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This article originally posted 08 March, 2011 and appeared in  Safety and Error PreventionIssue 564

One in 20 Diabetes Diagnoses a 'Serious Error'

UK physicians have been told to review all of their patients with diabetes to identify the one in 20 patients that research suggests may have been misdiagnosed or incorrectly classified with the disease....
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The results of an extensive analysis of practice registers, conducted by the RCGP, found 5% of the records of patients with diabetes had 'important errors,' including misdiagnosis, misclassification or miscoding.  

The research, by GP experts in diabetes and primary care informatics, audited data for around a million patients in two primary care databases and identified that overall, 85-90% of data on diabetes is fit for purpose, "but that there is room for improvement."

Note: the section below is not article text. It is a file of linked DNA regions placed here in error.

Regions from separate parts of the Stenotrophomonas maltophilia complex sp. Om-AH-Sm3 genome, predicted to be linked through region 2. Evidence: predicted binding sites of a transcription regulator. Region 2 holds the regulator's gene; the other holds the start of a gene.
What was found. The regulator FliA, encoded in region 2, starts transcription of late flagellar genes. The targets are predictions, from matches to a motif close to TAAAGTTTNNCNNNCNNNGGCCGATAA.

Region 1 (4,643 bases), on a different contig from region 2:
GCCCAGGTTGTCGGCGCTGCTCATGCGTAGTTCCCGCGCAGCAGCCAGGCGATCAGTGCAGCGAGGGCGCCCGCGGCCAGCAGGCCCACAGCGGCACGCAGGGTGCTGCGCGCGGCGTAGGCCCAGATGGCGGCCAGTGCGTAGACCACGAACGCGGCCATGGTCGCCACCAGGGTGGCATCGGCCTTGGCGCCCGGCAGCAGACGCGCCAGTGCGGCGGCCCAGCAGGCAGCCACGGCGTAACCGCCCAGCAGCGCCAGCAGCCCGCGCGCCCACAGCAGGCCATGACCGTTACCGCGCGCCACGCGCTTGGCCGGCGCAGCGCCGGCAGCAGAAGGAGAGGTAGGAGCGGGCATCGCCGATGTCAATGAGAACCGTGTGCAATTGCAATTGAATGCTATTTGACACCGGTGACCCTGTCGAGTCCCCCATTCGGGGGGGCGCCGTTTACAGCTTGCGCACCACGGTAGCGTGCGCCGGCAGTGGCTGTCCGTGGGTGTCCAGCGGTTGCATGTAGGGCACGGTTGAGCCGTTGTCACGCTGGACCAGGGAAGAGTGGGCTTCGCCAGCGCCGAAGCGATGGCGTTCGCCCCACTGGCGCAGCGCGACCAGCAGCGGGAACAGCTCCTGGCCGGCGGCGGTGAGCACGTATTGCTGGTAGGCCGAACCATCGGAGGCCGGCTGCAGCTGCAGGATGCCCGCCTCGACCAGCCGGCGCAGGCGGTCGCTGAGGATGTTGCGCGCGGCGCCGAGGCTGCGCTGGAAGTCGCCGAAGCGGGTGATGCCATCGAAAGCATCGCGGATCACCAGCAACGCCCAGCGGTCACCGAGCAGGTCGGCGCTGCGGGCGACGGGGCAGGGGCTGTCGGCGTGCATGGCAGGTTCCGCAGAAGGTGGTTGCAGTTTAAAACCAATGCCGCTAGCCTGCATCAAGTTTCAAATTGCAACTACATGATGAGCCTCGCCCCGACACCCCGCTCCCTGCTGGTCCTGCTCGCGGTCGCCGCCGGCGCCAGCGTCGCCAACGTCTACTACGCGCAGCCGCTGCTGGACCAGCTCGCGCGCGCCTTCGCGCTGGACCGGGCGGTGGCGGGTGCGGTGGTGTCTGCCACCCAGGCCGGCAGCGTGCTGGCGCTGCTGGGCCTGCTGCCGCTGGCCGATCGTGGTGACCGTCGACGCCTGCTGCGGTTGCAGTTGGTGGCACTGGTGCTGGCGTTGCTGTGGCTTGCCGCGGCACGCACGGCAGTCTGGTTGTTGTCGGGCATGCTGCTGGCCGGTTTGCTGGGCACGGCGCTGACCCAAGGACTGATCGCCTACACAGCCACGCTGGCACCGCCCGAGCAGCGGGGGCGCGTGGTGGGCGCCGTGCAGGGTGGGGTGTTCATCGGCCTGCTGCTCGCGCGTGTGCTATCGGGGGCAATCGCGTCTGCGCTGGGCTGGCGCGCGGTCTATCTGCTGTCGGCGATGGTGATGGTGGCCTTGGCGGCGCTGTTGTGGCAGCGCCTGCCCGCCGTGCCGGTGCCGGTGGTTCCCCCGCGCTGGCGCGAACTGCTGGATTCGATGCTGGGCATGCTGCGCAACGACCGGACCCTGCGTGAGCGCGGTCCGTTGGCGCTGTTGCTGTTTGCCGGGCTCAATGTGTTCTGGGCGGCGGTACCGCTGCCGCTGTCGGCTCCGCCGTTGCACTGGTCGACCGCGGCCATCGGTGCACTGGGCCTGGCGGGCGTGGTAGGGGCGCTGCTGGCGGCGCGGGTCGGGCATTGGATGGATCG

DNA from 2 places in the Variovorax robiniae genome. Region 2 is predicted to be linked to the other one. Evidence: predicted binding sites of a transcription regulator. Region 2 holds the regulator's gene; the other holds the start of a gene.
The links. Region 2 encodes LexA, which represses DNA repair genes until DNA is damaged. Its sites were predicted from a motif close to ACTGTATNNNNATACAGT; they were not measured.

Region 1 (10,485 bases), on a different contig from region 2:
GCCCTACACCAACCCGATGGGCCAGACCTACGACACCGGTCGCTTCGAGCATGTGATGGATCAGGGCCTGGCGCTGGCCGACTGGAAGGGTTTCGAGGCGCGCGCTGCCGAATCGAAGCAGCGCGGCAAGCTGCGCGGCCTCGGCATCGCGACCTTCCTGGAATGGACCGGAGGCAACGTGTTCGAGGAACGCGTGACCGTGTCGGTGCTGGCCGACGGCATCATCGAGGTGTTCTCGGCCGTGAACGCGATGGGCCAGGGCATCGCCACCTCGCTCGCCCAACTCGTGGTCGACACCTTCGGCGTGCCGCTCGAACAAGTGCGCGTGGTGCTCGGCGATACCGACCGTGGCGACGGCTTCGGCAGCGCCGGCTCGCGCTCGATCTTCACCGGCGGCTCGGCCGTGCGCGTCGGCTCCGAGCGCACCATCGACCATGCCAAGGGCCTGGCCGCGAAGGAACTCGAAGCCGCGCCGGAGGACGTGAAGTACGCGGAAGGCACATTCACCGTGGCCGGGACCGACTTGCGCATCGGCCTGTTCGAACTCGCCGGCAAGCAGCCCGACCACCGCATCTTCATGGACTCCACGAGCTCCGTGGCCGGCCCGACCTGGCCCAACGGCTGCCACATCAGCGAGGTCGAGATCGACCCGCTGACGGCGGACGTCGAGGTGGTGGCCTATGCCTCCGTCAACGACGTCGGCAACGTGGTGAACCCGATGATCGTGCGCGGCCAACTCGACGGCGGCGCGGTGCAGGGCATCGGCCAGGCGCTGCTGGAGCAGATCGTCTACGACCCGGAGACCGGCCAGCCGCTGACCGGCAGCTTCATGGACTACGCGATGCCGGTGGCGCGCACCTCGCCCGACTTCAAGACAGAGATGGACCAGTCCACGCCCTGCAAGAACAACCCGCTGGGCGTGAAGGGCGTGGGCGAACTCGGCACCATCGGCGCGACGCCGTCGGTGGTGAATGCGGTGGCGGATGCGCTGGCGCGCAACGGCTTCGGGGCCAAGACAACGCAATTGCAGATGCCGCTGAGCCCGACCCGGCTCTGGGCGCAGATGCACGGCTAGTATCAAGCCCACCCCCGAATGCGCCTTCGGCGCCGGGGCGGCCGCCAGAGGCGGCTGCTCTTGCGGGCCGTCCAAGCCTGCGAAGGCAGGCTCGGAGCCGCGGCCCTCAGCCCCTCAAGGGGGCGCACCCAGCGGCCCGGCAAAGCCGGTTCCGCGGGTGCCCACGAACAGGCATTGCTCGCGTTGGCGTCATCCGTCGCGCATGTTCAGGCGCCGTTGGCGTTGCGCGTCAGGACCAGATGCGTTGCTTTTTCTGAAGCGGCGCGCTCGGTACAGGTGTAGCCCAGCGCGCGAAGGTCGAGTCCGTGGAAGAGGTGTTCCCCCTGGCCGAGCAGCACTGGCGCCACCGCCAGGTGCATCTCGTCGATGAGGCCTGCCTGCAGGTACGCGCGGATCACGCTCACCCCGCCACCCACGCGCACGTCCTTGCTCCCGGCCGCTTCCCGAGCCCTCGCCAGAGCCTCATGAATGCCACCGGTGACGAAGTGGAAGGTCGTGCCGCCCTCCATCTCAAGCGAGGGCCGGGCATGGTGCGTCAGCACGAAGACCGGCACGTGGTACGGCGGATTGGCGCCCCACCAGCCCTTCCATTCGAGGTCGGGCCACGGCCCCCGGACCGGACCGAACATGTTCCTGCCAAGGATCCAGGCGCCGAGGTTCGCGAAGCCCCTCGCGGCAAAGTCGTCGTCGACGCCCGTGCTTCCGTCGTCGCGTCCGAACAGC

An audit of five practices in southeast England with a combined list size of approximately 45,000 found that: 2.2% of people diagnosed with diabetes in primary care did not have the condition; 2.1% of patients were classified with the wrong type of diabetes; and 0.9% had their type of diabetes coded as 'indeterminable'.

This means, in an average practice, for every 500 people identified with diabetes on a practice register, between 65 and 70 will need to be looked at "for some sort of error."

Of the 65-70 people, 7-16 cases will be where the wrong sort of diabetes has been diagnosed, the majority of which will be incorrectly diagnosed Type 1 diabetes when the person really has Type 2 diabetes.

About 21 people will be incorrectly diagnosed with diabetes when they do not have it, and there will be 24-37 miscodings.

"Overall the effect of the audit was to change the diagnosis of around a quarter of the people identified," the report concludes.

Stone MA, Camosso-Stefinovic J, Wilkinson J, de Lusignan S, Hattersley AT, Khunti K. Incorrect and incomplete coding and classification of diabetes: a systematic review. Diabet Med. 2010 May;27(5):491-7. PMID: 20536944

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This article originally posted 08 March, 2011 and appeared in  Safety and Error PreventionIssue 564

Past five issues: Diabetes Clinical Mastery Series Issue 207 | Issue 747 | Diabetes Clinical Mastery Series Issue 206 | SGLT-2 Inhibitors Special Edition September 2014 | Issue 746 |


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